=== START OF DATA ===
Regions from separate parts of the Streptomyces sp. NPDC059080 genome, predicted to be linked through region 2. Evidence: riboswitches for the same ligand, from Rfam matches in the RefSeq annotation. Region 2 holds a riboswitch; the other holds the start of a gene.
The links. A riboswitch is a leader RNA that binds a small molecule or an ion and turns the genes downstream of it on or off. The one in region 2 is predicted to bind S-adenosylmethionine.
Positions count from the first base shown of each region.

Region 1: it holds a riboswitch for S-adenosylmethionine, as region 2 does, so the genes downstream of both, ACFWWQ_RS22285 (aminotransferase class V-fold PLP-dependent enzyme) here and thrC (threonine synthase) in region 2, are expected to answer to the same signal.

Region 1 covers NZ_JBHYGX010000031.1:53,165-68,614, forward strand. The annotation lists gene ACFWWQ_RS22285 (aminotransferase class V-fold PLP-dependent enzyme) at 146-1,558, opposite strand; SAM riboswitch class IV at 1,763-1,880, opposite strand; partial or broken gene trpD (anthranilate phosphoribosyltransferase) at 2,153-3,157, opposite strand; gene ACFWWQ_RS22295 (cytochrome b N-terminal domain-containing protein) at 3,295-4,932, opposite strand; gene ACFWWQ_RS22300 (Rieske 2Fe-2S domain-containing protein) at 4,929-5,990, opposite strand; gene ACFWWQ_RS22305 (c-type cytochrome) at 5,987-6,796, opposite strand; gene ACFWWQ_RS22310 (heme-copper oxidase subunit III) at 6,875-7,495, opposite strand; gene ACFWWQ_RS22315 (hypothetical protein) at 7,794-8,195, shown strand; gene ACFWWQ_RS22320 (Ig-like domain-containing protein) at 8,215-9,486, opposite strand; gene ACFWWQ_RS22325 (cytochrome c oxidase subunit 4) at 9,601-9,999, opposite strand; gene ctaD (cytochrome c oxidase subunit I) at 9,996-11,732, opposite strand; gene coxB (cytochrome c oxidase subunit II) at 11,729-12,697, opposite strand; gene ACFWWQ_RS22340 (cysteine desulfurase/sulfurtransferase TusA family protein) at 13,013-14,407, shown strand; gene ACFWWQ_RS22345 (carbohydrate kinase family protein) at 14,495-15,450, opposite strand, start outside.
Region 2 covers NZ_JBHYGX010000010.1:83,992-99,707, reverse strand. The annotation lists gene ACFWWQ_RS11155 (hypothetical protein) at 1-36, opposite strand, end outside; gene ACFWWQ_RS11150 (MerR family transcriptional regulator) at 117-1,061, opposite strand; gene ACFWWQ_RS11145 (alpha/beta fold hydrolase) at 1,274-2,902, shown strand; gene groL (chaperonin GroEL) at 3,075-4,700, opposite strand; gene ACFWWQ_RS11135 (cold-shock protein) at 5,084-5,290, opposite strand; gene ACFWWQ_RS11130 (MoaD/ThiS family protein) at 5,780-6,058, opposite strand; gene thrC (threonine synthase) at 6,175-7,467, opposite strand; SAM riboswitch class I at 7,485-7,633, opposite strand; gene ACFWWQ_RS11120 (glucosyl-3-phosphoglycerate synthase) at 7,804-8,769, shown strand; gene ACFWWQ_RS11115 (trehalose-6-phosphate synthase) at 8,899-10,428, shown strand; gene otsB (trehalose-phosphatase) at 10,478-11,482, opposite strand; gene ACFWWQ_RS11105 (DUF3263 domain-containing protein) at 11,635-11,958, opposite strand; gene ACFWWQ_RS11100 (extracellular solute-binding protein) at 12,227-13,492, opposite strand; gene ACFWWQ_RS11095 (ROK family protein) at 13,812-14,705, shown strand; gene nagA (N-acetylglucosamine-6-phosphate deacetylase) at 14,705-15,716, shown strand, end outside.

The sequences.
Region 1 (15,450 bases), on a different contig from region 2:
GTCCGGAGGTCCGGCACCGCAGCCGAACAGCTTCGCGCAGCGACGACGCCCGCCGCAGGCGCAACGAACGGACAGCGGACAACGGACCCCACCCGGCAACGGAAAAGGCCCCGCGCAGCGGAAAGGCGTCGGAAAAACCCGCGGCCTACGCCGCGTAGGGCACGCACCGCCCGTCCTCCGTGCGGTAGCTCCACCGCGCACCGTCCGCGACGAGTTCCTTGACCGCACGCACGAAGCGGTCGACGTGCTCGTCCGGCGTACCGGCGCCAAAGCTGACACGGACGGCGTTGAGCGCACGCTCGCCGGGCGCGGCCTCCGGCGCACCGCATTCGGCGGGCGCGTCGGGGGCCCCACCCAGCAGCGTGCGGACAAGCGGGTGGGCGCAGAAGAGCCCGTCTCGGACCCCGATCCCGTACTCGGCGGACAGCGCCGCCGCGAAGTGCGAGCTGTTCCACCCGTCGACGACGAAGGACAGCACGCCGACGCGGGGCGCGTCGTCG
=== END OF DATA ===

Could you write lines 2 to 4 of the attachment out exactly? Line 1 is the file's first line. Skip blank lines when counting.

The links. A riboswitch is a leader RNA that binds a small molecule or an ion and turns the genes downstream of it on or off. The one in region 2 is predicted to bind S-adenosylmethionine.
Positions count from the first base shown of each region.

Region 1: it holds a riboswitch for S-adenosylmethionine, as region 2 does, so the genes downstream of both, ACFWWQ_RS22285 (aminotransferase class V-fold PLP-dependent enzyme) here and thrC (threonine synthase) in region 2, are expected to answer to the same signal.